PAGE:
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Amid Economic Woes, Elkhart’s Businesses are Adapting

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August 17, 2009 by   Leave a Comment

Elkhart, Ind., has many, many stories to tell.

There are stories about lost jobs and economic hardship. There are stories of people and businesses seeking to transform themselves to meet the needs of a fast-changing world

In many ways — largely thanks to visits to the region by President Barack Obama and the accompanying national media — the northern Indiana city famous for RVs and manufactured housing has become the face of the current recession, according to the Indianapolis Star.

While Elkhart is heavily reliant on the RV and housing industries, the challenges of the current economy ripple throughout the community. Elkhart County’s high unemployment rate, 16.8% in June, has actually been showing some improvement since the dark days of winter, when the rate reached around 19%.

That sort of economic stress has businesses of all sorts trying new things.

Elkhart-based Coachmen Industries’ All American Homes unit constructed a “Living Zero Home” for the U.S. Department of Energy. The demo home is on a national tour to highlight ways people can save on utility bills and energy usage.

“The actual home design that inspired the Living Zero model will be introduced through our builder network and our company-owned retail centers in mid-August,” Coachmen CEO Richard Lavers wrote in a July 30 update to shareholders.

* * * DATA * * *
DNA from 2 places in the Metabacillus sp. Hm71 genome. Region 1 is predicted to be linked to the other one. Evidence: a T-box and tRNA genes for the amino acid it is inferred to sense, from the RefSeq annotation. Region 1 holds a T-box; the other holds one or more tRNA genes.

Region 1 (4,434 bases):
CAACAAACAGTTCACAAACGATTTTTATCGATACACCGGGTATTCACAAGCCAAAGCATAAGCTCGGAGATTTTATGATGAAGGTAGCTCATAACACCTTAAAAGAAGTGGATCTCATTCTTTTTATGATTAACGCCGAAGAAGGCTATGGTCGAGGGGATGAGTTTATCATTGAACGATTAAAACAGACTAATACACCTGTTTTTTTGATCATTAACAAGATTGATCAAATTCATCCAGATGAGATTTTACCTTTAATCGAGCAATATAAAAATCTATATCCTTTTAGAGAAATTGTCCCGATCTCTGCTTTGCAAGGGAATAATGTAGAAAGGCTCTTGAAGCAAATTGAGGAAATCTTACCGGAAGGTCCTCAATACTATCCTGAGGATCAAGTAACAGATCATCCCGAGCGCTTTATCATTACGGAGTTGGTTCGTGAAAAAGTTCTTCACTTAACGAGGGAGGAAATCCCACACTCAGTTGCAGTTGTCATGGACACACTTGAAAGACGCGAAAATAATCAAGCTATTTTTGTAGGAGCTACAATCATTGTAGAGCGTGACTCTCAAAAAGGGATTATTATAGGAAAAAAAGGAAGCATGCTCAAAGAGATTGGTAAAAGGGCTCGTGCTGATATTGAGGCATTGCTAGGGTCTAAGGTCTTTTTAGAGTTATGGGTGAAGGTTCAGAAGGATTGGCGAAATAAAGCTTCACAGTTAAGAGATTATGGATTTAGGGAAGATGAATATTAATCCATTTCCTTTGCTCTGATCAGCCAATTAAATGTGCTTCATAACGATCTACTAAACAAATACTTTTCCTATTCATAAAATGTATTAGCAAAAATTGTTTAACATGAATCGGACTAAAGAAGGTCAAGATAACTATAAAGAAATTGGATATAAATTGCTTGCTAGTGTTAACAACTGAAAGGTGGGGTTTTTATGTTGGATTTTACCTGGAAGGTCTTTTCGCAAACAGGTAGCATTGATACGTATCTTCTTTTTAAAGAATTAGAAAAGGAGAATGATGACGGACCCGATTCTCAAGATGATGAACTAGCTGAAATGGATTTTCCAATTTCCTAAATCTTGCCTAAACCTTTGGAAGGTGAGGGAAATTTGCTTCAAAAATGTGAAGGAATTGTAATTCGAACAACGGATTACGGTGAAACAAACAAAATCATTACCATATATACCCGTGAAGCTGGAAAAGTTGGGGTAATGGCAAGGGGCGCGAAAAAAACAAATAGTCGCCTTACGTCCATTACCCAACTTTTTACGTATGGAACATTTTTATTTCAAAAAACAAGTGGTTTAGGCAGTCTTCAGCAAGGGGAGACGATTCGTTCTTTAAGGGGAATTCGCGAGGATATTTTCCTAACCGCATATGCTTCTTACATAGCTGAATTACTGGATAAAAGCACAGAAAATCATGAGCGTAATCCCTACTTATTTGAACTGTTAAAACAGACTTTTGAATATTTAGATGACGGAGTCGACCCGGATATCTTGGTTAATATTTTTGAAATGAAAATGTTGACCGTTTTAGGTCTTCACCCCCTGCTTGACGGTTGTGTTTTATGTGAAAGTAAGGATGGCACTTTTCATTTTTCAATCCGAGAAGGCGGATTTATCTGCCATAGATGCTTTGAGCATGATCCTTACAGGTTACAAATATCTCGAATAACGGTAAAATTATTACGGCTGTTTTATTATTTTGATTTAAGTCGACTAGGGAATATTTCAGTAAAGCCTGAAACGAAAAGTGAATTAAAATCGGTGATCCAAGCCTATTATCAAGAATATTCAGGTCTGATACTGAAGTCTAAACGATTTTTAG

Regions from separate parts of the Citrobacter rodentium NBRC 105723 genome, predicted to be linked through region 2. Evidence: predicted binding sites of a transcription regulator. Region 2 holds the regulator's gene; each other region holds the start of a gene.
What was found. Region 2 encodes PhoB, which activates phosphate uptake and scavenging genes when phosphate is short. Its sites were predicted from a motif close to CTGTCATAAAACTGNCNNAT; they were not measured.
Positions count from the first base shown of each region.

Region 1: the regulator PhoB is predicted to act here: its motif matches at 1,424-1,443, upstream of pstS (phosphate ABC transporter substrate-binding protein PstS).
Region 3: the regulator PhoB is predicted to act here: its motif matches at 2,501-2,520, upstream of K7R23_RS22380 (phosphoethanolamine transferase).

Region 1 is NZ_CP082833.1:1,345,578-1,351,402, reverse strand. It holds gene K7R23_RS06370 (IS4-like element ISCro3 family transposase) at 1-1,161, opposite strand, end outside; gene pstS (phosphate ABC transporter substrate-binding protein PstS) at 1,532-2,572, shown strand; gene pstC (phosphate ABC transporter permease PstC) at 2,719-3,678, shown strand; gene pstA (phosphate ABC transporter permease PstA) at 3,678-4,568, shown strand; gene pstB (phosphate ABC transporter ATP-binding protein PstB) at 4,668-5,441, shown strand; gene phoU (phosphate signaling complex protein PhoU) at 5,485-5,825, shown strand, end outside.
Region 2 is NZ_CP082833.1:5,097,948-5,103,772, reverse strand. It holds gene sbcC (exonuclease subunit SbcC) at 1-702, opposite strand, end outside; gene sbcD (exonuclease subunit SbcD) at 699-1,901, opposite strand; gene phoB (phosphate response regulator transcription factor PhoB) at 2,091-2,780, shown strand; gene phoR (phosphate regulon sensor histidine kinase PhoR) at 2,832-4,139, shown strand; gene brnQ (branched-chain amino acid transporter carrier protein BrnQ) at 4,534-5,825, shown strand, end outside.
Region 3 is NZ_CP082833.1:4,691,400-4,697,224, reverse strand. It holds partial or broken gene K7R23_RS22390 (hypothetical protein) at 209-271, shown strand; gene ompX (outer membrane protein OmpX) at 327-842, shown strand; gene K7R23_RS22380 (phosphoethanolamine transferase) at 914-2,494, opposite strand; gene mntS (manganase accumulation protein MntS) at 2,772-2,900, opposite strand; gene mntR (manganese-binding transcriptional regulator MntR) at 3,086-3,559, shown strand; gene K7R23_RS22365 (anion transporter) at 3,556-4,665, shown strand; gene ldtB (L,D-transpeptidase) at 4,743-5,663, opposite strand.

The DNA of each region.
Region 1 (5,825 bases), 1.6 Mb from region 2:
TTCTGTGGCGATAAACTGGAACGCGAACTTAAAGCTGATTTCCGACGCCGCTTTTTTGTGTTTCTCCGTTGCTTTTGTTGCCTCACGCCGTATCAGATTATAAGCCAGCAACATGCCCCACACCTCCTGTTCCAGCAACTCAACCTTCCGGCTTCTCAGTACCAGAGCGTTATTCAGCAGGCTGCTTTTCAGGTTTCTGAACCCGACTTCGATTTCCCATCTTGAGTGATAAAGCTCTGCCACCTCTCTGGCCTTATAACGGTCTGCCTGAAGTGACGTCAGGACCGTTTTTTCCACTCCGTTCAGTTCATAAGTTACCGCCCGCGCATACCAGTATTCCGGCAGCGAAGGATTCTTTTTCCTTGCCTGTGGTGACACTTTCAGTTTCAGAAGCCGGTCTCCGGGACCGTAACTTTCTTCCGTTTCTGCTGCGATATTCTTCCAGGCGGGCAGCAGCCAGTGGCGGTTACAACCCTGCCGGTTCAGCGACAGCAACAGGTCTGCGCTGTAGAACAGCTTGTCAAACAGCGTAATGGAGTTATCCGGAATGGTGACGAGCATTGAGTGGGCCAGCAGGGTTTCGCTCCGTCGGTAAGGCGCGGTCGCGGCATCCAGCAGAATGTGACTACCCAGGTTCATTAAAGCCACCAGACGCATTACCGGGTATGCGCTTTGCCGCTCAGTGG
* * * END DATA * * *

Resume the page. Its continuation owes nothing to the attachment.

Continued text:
Such initiatives could pay dividends in the years to come. The need for such new initiatives is urgent. The company’s revenue of just over $29 million for the first six months of 2009 is down a whopping 58% from the same time a year ago.

The Elkhart Truth, as the local newspaper, is well placed to tell all of those stories of hardship and hope. But the news media industry itself has been in a state of turmoil as it confronts an advertising slump and many new forms of competition from the Internet.

The Truth, however, has found itself working with MSNBC.com as part of the Internet news provider’s ongoing initiative called “The Elkhart Project.”

The project (which can be found at elkhartproject.com) includes stories, photos, videos, a blog and links to social media sites Twitter and Facebook — all of the content dedicated toward telling Elkhart’s story.

“It’s energized the entire newsroom,” said Greg Halling, managing editor of The Truth. “It’s just transformed us in any number of ways.”

“We’ve been a lot more aggressive about developing our website. . . . On a good day, we’re cranking out a lot more stuff during the course of the day than we ever did before.”

He said his staff has gained valuable experience from working with MSNBC.com’s veteran journalists in contributing content to the site.

Mike Brunker, projects editor for MSNBC.com, said there was some criticism in the early days of the project that the site was painting too dark a picture of Elkhart. But he added that working with local journalists has helped provided deeper coverage.

Halling said page views on eTruth.com, the paper’s website, have been consistently higher since the start of the collaboration roughly six months ago.

Plenty of challenges remain for Elkhart, as they do for the rest of the nation. But transformations of businesses and communities can happen.

And that’s one heck of a story.

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